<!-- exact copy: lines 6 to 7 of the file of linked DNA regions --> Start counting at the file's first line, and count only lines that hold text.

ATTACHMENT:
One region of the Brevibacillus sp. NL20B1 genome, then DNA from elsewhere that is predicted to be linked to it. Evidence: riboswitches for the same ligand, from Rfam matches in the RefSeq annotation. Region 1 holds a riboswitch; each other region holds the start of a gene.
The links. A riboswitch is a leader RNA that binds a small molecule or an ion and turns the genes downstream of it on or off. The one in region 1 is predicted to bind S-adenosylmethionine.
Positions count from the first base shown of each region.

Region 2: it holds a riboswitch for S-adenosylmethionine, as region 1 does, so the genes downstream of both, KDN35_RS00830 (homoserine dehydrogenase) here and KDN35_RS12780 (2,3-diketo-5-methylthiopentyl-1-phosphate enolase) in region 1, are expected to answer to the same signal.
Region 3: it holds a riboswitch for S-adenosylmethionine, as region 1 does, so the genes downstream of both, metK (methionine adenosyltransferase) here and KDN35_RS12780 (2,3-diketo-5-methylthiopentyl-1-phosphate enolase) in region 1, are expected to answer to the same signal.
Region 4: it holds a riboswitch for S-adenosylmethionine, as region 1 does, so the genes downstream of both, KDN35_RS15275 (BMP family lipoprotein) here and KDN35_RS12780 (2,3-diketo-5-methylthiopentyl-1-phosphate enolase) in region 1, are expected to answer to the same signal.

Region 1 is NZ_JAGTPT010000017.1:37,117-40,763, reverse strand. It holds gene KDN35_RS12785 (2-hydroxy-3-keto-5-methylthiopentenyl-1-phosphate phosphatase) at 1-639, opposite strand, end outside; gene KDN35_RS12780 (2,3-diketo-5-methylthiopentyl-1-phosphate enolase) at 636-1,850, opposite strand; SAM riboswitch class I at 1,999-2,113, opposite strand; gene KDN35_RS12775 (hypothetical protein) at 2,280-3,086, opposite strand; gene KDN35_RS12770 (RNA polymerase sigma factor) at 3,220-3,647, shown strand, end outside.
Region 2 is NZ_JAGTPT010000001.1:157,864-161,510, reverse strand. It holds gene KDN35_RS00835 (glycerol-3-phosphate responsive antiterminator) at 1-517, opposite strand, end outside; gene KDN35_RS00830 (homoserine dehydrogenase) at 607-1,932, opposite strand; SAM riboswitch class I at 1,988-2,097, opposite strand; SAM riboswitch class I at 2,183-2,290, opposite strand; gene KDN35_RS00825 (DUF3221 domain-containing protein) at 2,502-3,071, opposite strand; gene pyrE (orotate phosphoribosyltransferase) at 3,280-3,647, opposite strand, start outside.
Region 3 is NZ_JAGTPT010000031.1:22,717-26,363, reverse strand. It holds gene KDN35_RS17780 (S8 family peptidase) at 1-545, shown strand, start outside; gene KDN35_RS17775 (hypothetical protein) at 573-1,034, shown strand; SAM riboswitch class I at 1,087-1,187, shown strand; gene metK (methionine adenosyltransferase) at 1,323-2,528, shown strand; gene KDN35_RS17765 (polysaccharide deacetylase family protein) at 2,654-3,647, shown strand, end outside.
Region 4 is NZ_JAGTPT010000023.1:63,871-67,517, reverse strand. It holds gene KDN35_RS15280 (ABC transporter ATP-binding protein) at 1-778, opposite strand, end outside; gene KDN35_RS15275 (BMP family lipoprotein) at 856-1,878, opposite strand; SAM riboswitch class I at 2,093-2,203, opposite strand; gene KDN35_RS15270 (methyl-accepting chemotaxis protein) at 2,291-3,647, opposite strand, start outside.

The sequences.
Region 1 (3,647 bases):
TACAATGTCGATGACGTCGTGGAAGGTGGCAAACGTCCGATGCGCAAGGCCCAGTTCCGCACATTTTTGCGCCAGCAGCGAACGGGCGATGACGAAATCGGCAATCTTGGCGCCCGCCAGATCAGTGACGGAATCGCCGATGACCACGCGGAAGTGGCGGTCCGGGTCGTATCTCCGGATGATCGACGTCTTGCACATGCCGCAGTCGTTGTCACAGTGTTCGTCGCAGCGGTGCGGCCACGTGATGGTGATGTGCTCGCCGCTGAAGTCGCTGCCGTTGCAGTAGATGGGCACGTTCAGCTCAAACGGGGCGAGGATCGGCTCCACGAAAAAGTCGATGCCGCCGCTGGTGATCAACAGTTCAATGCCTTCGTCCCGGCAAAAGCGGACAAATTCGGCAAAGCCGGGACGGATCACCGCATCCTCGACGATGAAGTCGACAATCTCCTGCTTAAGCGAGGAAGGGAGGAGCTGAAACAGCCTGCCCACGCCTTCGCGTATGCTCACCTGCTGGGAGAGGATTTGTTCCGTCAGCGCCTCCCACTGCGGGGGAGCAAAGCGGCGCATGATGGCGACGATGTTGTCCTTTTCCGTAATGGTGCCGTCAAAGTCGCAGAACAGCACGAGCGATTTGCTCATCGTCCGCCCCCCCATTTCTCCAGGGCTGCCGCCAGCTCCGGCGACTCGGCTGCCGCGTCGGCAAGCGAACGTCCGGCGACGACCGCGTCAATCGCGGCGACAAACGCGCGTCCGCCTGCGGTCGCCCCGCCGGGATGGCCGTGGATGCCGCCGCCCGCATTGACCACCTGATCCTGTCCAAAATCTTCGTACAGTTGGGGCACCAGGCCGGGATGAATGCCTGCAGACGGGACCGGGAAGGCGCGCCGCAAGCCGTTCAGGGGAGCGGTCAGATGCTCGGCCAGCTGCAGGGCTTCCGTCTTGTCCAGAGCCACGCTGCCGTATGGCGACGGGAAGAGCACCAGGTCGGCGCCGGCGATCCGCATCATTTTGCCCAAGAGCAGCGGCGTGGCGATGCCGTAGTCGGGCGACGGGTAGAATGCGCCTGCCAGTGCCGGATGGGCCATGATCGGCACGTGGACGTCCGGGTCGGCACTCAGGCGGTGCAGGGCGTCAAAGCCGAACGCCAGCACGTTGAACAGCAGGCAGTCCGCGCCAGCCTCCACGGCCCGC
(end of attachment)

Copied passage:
Region 4: it holds a riboswitch for S-adenosylmethionine, as region 1 does, so the genes downstream of both, KDN35_RS15275 (BMP family lipoprotein) here and KDN35_RS12780 (2,3-diketo-5-methylthiopentyl-1-phosphate enolase) in region 1, are expected to answer to the same signal.

Region 1 is NZ_JAGTPT010000017.1:37,117-40,763, reverse strand. It holds gene KDN35_RS12785 (2-hydroxy-3-keto-5-methylthiopentenyl-1-phosphate phosphatase) at 1-639, opposite strand, end outside; gene KDN35_RS12780 (2,3-diketo-5-methylthiopentyl-1-phosphate enolase) at 636-1,850, opposite strand; SAM riboswitch class I at 1,999-2,113, opposite strand; gene KDN35_RS12775 (hypothetical protein) at 2,280-3,086, opposite strand; gene KDN35_RS12770 (RNA polymerase sigma factor) at 3,220-3,647, shown strand, end outside.